Historical grounding

'Primo Levi' is an elegant and cogent assessment of Levi as a moral thinker, writer and witness to the Holocaust, and as a commentator on Jewish identity.

Turin, Italy; Primo Levi's birthplace.
Photo by: reuters
Until 1938, “it had not meant much to me that I was a Jew,” Primo Levi claimed in The Periodic Table (1975). “Within myself and in my contacts with Christian friends, I had always considered my origin as an almost negligible but curious fact: a small, amusing anomaly, like having a crooked nose or freckles.”

In December 1943, Levi, a partisan fighting against Benito Mussolini, was captured by the Fascist Militia. Less than two months later, he was deported to Auschwitz.

Read More..., the online edition of the Jerusalem Post Newspaper - the most read and best-selling English-language newspaper in Israel. For analysis and opinion from Israel, the Jewish World and the Middle East. offers expert and in-depth reporting from Israel, the Jewish World and the Middle East, including diplomacy and defense, the Palestinian-Israeli conflict, the Arab Spring, the Mideast peace process, politics in Israel, life in Jerusalem, Israel's international affairs, Iran and its nuclear program, Syria and the Syrian civil war, Lebanon, the Palestinian Authority, the West Bank and Gaza Strip, Israel's world of business and finance, and Jewish life in Israel and the Diaspora.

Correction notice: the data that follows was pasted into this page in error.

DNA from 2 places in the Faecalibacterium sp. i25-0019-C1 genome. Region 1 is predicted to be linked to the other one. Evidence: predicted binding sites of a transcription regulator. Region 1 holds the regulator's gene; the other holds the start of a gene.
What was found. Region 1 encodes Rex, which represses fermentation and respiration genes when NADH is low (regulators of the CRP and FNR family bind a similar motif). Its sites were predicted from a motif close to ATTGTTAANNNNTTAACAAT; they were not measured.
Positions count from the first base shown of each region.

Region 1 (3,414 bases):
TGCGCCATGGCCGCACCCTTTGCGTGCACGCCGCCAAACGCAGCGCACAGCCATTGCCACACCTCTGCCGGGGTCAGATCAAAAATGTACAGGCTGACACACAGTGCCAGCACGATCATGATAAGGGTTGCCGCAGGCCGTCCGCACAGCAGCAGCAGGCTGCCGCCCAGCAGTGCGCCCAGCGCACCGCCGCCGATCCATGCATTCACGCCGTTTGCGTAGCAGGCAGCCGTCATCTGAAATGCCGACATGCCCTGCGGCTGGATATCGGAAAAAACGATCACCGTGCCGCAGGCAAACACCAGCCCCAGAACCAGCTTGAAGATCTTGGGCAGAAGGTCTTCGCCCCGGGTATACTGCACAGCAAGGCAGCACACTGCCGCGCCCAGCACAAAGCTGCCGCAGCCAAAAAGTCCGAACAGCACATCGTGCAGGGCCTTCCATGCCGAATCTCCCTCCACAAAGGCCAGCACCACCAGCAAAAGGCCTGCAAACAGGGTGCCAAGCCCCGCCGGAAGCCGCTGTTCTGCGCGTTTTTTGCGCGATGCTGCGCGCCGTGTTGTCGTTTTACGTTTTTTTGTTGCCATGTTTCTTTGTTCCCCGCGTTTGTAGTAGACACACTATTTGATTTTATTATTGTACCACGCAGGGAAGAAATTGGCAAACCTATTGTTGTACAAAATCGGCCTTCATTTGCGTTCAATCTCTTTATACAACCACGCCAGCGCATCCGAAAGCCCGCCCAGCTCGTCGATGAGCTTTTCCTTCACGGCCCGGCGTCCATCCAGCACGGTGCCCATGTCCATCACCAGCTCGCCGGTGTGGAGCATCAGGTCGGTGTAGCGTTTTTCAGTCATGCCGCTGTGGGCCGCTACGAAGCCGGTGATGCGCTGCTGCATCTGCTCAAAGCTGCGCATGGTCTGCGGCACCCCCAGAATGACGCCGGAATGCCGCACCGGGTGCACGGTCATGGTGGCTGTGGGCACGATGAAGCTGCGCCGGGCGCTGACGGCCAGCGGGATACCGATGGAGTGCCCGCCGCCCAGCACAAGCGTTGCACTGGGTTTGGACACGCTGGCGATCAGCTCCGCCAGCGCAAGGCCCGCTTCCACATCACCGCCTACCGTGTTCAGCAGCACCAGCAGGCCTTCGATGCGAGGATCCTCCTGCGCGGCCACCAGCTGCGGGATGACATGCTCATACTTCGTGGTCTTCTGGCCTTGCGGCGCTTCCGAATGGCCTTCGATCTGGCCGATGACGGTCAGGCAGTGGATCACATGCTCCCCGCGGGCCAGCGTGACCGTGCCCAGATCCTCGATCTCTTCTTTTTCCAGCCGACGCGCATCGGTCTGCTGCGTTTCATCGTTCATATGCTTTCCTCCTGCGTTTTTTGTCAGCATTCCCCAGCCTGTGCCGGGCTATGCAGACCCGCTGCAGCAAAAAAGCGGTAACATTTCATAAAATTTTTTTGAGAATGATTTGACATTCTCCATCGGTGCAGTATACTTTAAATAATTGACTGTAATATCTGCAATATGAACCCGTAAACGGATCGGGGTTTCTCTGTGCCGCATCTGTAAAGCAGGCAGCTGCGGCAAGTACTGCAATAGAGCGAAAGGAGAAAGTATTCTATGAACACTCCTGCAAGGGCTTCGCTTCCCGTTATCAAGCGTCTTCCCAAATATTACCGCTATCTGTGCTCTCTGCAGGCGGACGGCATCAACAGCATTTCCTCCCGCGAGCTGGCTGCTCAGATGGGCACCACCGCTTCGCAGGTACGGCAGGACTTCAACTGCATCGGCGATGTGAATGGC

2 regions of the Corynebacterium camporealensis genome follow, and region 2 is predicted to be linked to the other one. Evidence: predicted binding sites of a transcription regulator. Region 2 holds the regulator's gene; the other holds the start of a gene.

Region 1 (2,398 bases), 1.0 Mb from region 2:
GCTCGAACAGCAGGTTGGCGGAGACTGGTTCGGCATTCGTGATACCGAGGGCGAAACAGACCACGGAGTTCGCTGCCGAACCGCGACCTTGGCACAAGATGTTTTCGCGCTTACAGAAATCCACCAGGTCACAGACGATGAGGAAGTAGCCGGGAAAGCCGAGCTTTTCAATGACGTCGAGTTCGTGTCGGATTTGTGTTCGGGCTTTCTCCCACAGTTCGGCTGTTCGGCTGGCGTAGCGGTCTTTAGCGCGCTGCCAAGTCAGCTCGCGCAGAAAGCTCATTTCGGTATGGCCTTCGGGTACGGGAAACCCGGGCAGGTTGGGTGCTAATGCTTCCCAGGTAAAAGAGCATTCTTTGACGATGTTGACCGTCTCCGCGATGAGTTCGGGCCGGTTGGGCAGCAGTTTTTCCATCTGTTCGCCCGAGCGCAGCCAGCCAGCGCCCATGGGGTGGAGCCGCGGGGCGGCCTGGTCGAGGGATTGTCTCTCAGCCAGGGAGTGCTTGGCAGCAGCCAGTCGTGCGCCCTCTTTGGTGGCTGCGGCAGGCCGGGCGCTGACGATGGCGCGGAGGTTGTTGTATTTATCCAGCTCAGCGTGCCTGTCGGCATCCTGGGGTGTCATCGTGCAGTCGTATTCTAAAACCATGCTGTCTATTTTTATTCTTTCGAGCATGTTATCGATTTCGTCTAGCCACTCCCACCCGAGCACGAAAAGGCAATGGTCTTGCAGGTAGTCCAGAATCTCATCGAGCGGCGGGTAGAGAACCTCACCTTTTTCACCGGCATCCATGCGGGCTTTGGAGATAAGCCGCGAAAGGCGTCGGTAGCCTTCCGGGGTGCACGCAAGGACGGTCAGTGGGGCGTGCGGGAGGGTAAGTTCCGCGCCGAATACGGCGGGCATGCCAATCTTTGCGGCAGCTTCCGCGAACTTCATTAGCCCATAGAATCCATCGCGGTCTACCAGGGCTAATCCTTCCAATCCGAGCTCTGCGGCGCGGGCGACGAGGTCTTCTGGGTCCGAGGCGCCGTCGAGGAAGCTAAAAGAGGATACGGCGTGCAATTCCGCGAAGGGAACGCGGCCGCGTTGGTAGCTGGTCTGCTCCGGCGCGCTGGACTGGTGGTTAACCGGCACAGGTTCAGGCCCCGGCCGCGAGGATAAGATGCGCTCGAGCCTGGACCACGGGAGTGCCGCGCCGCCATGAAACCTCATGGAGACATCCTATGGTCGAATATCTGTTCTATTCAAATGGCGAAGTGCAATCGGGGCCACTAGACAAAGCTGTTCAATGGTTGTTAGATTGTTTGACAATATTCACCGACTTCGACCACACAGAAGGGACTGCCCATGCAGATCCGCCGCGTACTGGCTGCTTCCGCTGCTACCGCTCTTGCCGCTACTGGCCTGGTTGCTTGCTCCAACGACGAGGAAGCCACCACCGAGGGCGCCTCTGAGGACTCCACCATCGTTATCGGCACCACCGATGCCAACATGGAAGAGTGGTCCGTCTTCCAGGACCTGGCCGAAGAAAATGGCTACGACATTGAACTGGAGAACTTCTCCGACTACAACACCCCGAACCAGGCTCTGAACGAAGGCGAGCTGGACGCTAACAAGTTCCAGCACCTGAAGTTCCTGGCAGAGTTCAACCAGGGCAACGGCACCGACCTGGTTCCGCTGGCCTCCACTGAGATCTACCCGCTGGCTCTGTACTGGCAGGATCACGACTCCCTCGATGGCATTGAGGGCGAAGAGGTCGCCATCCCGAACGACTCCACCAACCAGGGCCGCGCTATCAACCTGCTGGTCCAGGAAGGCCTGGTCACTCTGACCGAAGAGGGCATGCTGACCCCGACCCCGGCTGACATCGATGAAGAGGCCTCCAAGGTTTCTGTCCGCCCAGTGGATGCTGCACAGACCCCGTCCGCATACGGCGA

All rights reserved © The Jerusalem Post 1995 - 2014